The sword lets you slice through enemies (or NPC’s, or animals), which perish in one hit, while a shield lets you avoid damage. The shovel lets you dig down through dirt, which is generally a different color than the surroundings, although there are a couple of areas where diggable dirt is purposely hidden, requiring you to pay attention to context clues to reach new areas and endings.


The hookshot lets you grapple on to special blocks in a straight line above you, allowing you to reach great heights, and this is one of the best tools for discovering hidden areas. Bombs let you clear certain obstructions, but you’re not able to use them except in designated areas. In fact, all controls are contextual, so you have one button to jump and another to perform all other actions. If you’re standing on diggable dirt and you have a shovel, you will dig instead of swinging your sword, and the same goes for grappling blocks above you or dropping bombs.


The goal of the game is to steadily push further out from your staring position to discover new areas and therefore new endings, and maybe even rescue the princess. You’ll quickly discover that you can’t just grab every piece of equipment and go, due to the aforementioned overencumbrance, but there are certain areas that you can’t reach based on the equipment you’re carrying.


For instance, the castle guard won’t let you go east of the castle without a sword, but without a sword, you can jump high enough to get on top of the castle and bypass this door. But if you’re carrying a shovel, you can’t make that jump. But you can also find a cannon that fires you into the air, blasting you huge distances across the map to overcome some of these situations. Since you’re going to be finishing and restarting the game over and over, usually very quickly, you can decide to make a dedicated sword run or hookshot run to reach areas you want to explore.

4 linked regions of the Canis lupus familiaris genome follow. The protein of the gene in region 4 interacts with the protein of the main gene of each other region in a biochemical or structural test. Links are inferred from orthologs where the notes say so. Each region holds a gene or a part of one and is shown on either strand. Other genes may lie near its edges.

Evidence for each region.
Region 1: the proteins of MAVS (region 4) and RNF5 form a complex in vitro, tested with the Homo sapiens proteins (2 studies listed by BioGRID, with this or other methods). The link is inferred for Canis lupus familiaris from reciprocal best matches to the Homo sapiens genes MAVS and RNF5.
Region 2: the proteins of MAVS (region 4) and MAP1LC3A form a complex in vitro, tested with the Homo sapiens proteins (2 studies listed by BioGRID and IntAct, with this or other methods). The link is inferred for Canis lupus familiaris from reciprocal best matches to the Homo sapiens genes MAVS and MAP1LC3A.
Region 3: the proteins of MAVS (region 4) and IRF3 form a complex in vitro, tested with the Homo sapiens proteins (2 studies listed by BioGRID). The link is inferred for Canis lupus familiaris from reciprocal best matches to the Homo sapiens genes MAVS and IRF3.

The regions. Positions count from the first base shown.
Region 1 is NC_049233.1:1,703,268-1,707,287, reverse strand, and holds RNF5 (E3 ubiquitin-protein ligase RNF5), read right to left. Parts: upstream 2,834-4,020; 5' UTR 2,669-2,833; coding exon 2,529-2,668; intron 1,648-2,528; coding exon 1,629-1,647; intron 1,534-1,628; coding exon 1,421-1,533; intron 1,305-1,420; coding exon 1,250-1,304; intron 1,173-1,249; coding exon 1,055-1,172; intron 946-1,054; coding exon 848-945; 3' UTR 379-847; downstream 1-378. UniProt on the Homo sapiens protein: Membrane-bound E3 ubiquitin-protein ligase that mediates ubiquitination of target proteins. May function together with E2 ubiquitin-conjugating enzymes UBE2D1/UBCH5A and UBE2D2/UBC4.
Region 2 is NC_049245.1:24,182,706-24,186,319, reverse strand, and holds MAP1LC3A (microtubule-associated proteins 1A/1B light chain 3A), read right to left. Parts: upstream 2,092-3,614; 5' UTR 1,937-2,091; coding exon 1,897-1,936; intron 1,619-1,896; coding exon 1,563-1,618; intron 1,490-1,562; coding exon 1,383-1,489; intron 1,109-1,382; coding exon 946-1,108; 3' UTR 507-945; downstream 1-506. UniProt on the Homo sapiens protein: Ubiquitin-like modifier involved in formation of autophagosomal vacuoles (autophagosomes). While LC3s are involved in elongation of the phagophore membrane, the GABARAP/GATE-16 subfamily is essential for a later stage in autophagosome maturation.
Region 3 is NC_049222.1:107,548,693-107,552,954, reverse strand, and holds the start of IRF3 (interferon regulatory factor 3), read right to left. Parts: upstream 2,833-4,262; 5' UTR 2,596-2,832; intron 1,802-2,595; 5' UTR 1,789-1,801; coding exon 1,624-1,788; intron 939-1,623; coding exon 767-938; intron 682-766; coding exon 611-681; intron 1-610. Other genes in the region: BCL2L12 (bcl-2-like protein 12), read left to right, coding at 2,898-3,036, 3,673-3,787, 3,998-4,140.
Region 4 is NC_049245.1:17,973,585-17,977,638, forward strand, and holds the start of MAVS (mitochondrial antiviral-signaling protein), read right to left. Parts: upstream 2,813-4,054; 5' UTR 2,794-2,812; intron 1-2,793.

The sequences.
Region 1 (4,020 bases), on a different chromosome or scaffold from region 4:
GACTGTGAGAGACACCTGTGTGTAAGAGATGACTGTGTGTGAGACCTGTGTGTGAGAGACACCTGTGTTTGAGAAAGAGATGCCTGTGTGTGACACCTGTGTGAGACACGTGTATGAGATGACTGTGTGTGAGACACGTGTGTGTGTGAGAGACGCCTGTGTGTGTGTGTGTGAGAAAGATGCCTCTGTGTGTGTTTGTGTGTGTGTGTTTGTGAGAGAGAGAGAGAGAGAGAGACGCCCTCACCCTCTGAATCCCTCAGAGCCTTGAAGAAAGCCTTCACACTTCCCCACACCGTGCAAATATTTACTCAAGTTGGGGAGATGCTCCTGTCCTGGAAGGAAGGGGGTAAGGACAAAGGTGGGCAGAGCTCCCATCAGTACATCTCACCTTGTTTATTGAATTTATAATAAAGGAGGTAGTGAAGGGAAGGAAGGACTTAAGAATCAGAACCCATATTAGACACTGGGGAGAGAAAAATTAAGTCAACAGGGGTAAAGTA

Aesthetically, the game offers very simple visuals, 2-frame animations, and a retro soundtrack. Sprites are chunky and appear to be super low resolution, but in actuality they are high resolution done up in a chunky style. As such, scaling and rotation is done very smoothly instead of through chunky animations typical of games in the 8-bit era. While inauthentic, the developers have gone out of their way to create something that isn’t meant to be taken seriously or even truly represent retro gaming, so it’s neither here nor there.



2D CRED
Reventure - originally titled Lonk’s Adventure - was developed by Pixelatto, a studio based in M├ílaga, Spain, and headed by Javi Cepa. The game got its start as Lonk’s Greedy Adventure as part of a 72-hour Ludum Dare competition, and featuring six individual endings. The game released as an early access title in 2018 with more than 50 endings before its final release of 100 endings.